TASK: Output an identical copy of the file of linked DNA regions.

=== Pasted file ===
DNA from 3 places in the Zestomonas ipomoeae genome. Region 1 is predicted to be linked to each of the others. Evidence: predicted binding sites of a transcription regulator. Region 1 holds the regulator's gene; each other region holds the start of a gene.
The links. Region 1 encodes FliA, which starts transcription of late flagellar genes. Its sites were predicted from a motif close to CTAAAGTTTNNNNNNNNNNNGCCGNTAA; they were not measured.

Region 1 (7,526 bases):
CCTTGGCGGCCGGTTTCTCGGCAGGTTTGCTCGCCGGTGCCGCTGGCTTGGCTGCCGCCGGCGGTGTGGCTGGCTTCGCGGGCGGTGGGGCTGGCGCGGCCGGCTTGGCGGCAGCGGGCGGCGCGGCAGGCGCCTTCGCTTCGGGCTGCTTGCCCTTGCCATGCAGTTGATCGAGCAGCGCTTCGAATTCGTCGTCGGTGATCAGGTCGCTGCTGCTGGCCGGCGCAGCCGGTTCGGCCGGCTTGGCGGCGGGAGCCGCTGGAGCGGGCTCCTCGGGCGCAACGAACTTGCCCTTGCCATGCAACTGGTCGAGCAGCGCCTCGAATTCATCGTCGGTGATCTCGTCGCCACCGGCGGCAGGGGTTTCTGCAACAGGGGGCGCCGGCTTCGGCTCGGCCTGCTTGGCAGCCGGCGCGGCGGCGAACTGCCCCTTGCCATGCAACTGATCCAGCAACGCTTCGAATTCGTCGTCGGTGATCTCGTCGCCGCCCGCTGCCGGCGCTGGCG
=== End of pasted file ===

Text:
DNA from 3 places in the Zestomonas ipomoeae genome. Region 1 is predicted to be linked to each of the others. Evidence: predicted binding sites of a transcription regulator. Region 1 holds the regulator's gene; each other region holds the start of a gene.
The links. Region 1 encodes FliA, which starts transcription of late flagellar genes. Its sites were predicted from a motif close to CTAAAGTTTNNNNNNNNNNNGCCGNTAA; they were not measured.

Region 1 (7,526 bases):
CCTTGGCGGCCGGTTTCTCGGCAGGTTTGCTCGCCGGTGCCGCTGGCTTGGCTGCCGCCGGCGGTGTGGCTGGCTTCGCGGGCGGTGGGGCTGGCGCGGCCGGCTTGGCGGCAGCGGGCGGCGCGGCAGGCGCCTTCGCTTCGGGCTGCTTGCCCTTGCCATGCAGTTGATCGAGCAGCGCTTCGAATTCGTCGTCGGTGATCAGGTCGCTGCTGCTGGCCGGCGCAGCCGGTTCGGCCGGCTTGGCGGCGGGAGCCGCTGGAGCGGGCTCCTCGGGCGCAACGAACTTGCCCTTGCCATGCAACTGGTCGAGCAGCGCCTCGAATTCATCGTCGGTGATCTCGTCGCCACCGGCGGCAGGGGTTTCTGCAACAGGGGGCGCCGGCTTCGGCTCGGCCTGCTTGGCAGCCGGCGCGGCGGCGAACTGCCCCTTGCCATGCAACTGATCCAGCAACGCTTCGAATTCGTCGTCGGTGATCTCGTCGCCGCCCGCTGCCGGCGCTGGCG